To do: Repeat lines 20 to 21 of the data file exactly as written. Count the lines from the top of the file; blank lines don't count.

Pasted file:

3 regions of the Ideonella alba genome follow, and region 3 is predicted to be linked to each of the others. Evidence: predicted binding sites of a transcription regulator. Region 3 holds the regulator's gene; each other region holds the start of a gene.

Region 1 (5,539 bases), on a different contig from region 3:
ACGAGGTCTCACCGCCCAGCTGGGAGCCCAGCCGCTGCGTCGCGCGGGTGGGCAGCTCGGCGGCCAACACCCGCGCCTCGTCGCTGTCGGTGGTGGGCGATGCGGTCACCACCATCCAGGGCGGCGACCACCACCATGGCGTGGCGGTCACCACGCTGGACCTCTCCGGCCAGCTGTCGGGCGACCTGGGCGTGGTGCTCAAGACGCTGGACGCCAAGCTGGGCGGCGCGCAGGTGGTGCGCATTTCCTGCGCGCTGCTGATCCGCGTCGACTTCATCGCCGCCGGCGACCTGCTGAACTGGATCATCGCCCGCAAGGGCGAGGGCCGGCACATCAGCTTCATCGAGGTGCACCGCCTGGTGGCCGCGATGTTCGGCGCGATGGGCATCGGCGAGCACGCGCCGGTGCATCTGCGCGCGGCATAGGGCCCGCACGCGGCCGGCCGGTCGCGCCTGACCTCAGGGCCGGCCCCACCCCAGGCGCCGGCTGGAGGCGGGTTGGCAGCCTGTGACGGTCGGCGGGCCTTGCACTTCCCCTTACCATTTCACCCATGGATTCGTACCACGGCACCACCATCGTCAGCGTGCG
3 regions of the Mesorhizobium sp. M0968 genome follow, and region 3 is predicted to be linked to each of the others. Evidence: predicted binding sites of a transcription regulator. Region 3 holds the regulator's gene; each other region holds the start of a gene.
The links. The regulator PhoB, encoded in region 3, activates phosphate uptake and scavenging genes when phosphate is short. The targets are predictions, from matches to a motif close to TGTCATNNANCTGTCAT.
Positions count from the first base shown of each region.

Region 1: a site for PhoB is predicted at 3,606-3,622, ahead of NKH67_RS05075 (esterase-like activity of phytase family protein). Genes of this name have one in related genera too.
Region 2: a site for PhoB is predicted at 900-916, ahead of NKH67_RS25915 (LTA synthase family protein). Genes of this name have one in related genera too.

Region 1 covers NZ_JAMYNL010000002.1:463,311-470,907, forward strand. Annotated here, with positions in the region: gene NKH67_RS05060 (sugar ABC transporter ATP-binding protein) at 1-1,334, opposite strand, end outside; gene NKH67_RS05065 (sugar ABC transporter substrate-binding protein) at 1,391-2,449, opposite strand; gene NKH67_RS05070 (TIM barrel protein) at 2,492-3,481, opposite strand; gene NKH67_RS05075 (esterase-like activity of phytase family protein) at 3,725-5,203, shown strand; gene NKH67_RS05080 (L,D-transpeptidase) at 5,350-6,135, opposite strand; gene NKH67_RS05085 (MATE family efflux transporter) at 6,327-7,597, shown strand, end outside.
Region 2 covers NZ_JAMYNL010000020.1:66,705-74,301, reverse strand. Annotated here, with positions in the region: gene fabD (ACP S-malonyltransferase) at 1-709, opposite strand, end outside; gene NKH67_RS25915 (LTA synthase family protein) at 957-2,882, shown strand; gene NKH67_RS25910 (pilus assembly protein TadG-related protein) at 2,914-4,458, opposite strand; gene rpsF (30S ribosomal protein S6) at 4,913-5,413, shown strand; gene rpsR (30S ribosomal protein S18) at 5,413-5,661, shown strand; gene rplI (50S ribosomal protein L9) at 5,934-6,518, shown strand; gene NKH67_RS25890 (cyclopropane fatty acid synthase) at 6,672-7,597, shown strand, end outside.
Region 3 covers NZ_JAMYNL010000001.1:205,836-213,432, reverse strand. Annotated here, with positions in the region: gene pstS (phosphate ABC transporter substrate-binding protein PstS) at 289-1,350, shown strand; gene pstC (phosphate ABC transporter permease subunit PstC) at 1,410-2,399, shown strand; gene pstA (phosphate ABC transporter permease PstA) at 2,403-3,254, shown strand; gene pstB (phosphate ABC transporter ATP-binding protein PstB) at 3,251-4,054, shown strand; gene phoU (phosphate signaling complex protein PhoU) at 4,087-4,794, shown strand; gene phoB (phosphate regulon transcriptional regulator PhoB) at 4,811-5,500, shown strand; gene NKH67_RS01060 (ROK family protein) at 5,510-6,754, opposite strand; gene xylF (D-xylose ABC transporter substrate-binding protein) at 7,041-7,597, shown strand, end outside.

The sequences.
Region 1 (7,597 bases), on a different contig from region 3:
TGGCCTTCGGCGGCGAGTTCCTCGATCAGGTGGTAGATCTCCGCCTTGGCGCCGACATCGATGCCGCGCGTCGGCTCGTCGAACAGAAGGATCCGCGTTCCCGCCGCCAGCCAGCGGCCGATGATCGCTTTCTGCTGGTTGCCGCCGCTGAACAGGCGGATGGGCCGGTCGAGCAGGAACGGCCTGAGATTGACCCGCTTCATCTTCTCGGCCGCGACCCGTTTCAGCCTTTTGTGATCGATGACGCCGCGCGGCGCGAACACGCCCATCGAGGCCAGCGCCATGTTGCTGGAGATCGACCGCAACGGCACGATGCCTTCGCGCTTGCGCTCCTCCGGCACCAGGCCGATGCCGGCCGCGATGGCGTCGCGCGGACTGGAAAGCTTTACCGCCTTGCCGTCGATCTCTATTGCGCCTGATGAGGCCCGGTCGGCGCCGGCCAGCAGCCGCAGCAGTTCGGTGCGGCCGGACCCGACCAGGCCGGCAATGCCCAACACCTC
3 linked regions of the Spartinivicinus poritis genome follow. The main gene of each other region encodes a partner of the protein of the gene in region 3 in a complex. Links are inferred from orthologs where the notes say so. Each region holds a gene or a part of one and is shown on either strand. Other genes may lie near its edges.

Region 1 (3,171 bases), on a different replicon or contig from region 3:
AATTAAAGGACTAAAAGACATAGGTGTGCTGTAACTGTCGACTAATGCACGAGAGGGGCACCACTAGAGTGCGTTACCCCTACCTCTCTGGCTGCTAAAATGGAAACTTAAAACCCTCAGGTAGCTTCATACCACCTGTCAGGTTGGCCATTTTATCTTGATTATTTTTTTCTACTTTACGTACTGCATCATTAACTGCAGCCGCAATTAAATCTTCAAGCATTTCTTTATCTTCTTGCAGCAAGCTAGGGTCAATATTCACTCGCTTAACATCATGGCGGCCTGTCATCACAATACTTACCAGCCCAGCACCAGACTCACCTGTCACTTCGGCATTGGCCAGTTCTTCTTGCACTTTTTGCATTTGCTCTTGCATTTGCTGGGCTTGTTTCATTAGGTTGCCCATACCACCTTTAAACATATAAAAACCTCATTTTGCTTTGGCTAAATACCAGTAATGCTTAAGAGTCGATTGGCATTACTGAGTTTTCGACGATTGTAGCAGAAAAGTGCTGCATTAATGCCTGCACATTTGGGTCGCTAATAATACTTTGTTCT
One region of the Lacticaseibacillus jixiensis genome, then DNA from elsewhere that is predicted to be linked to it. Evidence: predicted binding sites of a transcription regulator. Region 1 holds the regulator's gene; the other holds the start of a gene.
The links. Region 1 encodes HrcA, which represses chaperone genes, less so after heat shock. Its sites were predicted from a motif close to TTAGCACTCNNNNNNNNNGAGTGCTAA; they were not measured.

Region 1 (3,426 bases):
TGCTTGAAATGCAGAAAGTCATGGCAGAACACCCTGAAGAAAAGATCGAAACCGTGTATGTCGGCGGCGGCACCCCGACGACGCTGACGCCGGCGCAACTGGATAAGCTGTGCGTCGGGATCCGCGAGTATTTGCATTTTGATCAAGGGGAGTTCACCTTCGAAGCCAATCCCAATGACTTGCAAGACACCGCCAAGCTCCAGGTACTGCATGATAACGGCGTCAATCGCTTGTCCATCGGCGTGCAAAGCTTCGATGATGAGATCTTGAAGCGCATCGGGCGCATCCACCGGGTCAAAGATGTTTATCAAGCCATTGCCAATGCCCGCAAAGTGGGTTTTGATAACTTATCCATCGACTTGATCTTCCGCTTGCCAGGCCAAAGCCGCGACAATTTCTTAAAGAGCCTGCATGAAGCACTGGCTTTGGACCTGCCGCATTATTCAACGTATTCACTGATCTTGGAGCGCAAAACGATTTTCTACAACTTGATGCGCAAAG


Region 1 (3,426 bases):
TGCTTGAAATGCAGAAAGTCATGGCAGAACACCCTGAAGAAAAGATCGAAACCGTGTATGTCGGCGGCGGCACCCCGACGACGCTGACGCCGGCGCAACTGGATAAGCTGTGCGTCGGGATCCGCGAGTATTTGCATTTTGATCAAGGGGAGTTCACCTTCGAAGCCAATCCCAATGACTTGCAAGACACCGCCAAGCTCCAGGTACTGCATGATAACGGCGTCAATCGCTTGTCCATCGGCGTGCAAAGCTTCGATGATGAGATCTTGAAGCGCATCGGGCGCATCCACCGGGTCAAAGATGTTTATCAAGCCATTGCCAATGCCCGCAAAGTGGGTTTTGATAACTTATCCATCGACTTGATCTTCCGCTTGCCAGGCCAAAGCCGCGACAATTTCTTAAAGAGCCTGCATGAAGCACTGGCTTTGGACCTGCCGCATTATTCAACGTATTCACTGATCTTGGAGCGCAAAACGATTTTCTACAACTTGATGCGCAAAG